After 1785 commercial expeditions from London, Bombay, Calcutta, Macau and American ports such as Boston opened the maritime FUR TRADE. By 1792 there were at least 21 trading vessels on the coast. Trading captains included George Dixon, John MEARES and Charles William Barkley. The trade in sea-otter pelts had begun in 1786; it reached its apogee in the 1790s before declining after 1812.

The Spaniards were ignorant about the burgeoning maritime fur trade until 1788, when they renewed their own voyages to check Russian encroachments southward from Alaska. Esteban José MARTíNEZ discovered 6 Russian posts in Alaska and, after hearing from the traders that Russian ships would soon occupy Nootka Sound, he persuaded the Mexican viceroy to authorize a voyage to occupy the sound for Spain. In 1789 Martínez arrived there and found British and American vessels. His seizure of the British vessels sparked the NOOTKA SOUND CONTROVERSY, a clash of imperial interests which almost precipitated a European conflict. However, 3 Nootka Conventions provided for a peaceful sharing of the northern ports and resources. Spain withdrew in 1795, abandoning the fur trade to the British and Americans.

  Meanwhile, scientific expeditions of the Comte de Lapérouse (1786, France), George VANCOUVER (1792-94, Britain), Alejandro MALASPINA (1791, Spain) and the SUTIL AND MEXICANA (1792, Spain) explored the resources and indigenous inhabitants of the NW Coast.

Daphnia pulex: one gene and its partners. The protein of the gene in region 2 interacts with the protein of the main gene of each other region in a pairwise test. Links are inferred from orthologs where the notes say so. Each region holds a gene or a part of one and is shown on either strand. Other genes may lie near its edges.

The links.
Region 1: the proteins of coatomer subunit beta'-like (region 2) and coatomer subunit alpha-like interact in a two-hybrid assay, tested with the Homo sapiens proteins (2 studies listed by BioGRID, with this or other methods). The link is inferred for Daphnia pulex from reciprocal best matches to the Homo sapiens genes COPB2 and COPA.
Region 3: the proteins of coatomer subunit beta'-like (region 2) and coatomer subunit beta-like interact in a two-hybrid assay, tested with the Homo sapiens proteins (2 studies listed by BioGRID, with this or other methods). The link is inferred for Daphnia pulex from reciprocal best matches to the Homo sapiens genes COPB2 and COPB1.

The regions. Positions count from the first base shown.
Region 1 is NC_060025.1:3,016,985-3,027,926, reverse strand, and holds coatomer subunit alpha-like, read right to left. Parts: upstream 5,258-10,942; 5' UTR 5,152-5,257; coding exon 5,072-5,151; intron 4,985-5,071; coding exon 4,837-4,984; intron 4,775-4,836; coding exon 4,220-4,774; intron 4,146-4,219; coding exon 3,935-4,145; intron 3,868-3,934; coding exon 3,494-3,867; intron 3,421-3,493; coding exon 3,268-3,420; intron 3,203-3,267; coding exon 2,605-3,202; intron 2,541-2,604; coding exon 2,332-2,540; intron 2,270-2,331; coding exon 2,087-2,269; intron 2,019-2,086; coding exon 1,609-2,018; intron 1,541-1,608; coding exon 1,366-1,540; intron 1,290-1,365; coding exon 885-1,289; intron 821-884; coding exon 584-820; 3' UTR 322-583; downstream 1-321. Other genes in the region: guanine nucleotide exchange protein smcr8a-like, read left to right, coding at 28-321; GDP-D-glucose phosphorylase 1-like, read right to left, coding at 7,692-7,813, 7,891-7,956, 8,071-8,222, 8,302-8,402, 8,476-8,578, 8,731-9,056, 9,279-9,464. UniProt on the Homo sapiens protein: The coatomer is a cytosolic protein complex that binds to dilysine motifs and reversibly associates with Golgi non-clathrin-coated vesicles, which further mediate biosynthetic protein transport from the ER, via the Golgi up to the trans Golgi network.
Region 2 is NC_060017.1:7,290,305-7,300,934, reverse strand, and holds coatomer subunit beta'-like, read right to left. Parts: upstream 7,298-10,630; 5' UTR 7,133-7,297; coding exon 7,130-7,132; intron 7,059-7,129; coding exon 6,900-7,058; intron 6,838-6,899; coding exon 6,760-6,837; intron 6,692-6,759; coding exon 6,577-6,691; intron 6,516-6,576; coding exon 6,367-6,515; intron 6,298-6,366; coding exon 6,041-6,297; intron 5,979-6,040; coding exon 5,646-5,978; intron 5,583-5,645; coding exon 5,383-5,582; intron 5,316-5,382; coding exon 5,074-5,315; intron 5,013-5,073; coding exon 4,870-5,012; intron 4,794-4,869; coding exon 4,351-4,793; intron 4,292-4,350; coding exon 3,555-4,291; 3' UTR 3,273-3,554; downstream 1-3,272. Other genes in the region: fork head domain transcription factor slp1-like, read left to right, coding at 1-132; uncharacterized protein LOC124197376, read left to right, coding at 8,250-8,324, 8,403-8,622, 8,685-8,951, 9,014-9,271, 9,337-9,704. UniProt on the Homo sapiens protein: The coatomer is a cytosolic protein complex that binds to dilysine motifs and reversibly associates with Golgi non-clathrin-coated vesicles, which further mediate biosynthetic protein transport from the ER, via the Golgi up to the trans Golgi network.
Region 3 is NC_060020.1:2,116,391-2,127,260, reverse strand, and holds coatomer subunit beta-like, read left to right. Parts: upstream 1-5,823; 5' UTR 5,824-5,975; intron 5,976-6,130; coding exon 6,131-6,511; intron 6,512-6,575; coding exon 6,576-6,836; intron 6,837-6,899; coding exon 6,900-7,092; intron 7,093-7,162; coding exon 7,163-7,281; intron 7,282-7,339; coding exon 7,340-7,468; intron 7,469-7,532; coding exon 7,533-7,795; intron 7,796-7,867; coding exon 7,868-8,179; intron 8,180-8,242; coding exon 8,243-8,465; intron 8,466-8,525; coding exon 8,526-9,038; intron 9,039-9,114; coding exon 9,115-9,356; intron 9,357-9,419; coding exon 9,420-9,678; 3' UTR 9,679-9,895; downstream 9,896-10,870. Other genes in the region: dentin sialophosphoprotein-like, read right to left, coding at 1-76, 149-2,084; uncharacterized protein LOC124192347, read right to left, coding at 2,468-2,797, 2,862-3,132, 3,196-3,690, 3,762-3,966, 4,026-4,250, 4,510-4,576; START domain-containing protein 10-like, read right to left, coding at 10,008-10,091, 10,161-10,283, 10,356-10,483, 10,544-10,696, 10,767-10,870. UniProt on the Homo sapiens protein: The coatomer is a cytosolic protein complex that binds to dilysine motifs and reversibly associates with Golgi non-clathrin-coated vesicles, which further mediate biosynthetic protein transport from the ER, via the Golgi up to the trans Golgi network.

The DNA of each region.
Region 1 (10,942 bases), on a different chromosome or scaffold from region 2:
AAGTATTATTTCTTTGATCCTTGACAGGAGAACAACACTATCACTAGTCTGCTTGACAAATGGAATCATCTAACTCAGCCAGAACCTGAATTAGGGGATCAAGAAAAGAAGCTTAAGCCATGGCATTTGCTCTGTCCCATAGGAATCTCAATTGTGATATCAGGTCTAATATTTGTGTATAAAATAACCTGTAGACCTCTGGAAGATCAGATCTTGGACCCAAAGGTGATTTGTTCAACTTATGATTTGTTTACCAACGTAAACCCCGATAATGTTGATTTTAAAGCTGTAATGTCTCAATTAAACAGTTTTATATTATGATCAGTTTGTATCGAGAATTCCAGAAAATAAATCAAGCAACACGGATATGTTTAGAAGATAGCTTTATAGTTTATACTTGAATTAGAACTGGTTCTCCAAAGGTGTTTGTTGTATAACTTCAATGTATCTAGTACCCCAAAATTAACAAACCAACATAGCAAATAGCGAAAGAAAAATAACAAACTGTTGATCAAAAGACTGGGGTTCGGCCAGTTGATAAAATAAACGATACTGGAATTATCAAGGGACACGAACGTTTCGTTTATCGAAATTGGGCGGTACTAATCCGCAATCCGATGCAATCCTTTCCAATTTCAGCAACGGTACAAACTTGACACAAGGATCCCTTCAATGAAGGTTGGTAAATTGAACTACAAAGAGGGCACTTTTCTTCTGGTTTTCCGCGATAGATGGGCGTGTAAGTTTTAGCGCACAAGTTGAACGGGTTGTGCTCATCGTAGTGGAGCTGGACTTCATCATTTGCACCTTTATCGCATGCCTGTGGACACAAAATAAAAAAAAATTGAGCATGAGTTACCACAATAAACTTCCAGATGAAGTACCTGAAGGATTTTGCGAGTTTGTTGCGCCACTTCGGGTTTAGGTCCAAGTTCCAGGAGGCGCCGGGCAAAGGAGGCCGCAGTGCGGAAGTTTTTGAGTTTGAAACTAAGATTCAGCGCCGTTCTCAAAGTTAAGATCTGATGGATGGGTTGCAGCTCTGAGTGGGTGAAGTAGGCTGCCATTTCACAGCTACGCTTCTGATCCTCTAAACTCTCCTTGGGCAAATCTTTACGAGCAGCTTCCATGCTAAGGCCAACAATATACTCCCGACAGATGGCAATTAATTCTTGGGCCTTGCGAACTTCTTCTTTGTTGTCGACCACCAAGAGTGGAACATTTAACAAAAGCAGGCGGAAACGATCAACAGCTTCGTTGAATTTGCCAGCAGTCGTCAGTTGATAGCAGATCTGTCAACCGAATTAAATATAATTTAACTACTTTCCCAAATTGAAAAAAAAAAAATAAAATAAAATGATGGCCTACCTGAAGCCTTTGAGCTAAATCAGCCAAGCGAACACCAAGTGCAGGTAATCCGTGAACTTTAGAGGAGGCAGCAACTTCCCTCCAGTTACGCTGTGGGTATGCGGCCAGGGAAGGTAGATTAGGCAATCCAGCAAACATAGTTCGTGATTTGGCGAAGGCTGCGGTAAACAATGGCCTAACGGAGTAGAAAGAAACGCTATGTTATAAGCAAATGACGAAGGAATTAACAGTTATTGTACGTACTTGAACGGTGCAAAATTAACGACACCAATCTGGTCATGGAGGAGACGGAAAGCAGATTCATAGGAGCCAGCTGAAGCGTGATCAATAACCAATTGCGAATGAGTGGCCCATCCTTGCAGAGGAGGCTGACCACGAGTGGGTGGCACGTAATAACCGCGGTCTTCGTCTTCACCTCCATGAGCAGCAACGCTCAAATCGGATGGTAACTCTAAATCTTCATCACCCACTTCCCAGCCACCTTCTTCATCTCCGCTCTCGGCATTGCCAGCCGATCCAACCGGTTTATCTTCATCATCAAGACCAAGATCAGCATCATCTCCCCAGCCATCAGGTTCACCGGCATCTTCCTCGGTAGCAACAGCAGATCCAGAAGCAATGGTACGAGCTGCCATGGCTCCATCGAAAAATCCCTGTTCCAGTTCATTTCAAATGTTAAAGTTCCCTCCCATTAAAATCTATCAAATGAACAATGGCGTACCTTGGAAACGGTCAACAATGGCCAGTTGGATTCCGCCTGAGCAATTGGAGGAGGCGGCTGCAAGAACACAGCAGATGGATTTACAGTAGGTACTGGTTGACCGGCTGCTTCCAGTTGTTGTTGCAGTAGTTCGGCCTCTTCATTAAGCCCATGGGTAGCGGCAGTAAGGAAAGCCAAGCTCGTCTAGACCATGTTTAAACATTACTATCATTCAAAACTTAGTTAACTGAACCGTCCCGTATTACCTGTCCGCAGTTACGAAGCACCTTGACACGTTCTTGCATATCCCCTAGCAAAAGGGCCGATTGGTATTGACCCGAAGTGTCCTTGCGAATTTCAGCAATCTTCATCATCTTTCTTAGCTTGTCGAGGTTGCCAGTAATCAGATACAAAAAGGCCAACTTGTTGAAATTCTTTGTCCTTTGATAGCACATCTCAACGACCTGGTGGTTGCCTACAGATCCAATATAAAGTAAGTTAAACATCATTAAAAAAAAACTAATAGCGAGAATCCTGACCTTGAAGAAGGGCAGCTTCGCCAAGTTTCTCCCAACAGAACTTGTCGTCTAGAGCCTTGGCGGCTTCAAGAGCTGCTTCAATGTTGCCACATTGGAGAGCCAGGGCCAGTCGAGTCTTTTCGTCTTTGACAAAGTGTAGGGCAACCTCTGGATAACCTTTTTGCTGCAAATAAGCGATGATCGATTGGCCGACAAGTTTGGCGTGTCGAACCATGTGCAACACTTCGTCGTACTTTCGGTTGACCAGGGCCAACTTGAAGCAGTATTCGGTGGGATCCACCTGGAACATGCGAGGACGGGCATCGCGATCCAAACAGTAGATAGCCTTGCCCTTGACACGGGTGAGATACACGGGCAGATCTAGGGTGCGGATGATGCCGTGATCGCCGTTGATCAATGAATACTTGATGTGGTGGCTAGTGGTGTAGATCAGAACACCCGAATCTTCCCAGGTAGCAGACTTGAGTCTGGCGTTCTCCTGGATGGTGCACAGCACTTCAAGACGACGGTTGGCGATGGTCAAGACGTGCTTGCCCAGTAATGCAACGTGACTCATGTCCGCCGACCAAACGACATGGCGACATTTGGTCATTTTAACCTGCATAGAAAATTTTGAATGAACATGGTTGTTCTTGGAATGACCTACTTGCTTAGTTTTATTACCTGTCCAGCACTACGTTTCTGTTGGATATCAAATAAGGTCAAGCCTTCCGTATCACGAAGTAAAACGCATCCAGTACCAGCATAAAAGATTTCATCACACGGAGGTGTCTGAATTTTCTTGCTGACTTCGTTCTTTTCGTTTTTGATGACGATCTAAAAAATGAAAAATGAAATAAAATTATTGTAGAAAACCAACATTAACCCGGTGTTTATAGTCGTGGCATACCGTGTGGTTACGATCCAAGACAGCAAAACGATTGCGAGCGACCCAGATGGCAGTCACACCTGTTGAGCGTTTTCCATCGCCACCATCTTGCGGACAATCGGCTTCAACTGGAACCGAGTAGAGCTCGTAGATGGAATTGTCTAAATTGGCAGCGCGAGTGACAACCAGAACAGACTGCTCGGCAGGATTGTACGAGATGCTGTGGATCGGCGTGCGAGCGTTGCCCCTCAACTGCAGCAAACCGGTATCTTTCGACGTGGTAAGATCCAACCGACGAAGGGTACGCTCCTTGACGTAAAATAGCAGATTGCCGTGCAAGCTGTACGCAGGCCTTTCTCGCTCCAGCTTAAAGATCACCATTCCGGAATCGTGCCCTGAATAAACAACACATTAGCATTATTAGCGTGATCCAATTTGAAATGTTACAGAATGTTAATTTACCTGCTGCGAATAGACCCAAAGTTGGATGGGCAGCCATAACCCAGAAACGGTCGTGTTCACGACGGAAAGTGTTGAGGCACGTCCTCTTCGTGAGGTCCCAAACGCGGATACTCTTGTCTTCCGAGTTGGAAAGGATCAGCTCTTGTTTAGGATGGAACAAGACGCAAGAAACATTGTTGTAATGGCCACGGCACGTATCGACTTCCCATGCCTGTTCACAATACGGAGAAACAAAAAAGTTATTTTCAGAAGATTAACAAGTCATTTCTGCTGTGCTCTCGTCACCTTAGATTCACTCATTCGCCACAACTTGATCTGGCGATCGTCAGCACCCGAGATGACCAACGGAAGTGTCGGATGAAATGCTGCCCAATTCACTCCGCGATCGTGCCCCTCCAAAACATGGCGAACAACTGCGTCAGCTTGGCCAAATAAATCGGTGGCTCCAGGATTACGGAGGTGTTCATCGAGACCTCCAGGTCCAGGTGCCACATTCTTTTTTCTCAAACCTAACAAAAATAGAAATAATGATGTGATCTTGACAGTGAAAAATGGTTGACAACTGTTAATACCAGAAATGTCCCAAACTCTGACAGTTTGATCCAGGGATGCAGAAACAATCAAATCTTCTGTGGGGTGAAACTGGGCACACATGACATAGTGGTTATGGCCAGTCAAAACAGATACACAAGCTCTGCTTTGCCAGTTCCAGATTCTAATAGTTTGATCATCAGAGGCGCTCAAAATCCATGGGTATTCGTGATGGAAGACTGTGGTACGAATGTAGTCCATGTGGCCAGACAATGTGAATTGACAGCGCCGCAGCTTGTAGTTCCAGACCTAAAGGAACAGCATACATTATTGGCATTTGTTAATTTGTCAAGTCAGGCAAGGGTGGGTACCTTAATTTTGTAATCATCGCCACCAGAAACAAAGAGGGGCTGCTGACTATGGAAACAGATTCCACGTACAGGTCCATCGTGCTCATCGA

The major impact of the maritime fur trade was to introduce the coastal Indians to firearms, metal tools and manufactured items. The European traders employed some violence and also introduced alcohol and diseases, but the nature of the fur harvest meant that they did not create permanent shore bases. Even before the beginning of the 19th century, however, some observers noted a decline in the number of sea otters and predicted the demise of the trade. This fact, combined with resistance from the Chinese (the major market), reduced the coast's appeal.

The coast's isolation was not to return. In July 1793, Alexander MACKENZIE of the NORTH WEST COMPANY arrived overland down the Bella Coola River to Pacific tidewater. In 1808 Simon FRASER descended the river that was to carry his name, and in 1811 David THOMPSON reached the mouth of the Columbia River. There he discovered that American traders from John Jacob Astor's PACIFIC FUR COMPANY had arrived by sea to construct Astoria.

With the amalgamation in 1821 of the NWC and the HUDSON'S BAY COMPANY, the European presence ceased to be transitory. In 1821 Russia claimed the coast southwards to 51° N lat as its territory, but British and American protests led to the 1825 settlement of the ALASKA BOUNDARY at 54°40´. To compete with the maritime fur traders, the HBC built a string of permanent forts. After negotiation of the OREGON TREATY in 1846, the HBC's far western interests centered on Vancouver Island, which became a colony in 1849. Although there was subsequent competition between the fur traders and settlers, the latter won out. With the emergence of colonies and boundary agreements separating the Russian, British, American and Spanish (later Mexican) spheres, the Northwest Coast as a concept ceased to exist except as a historical memory.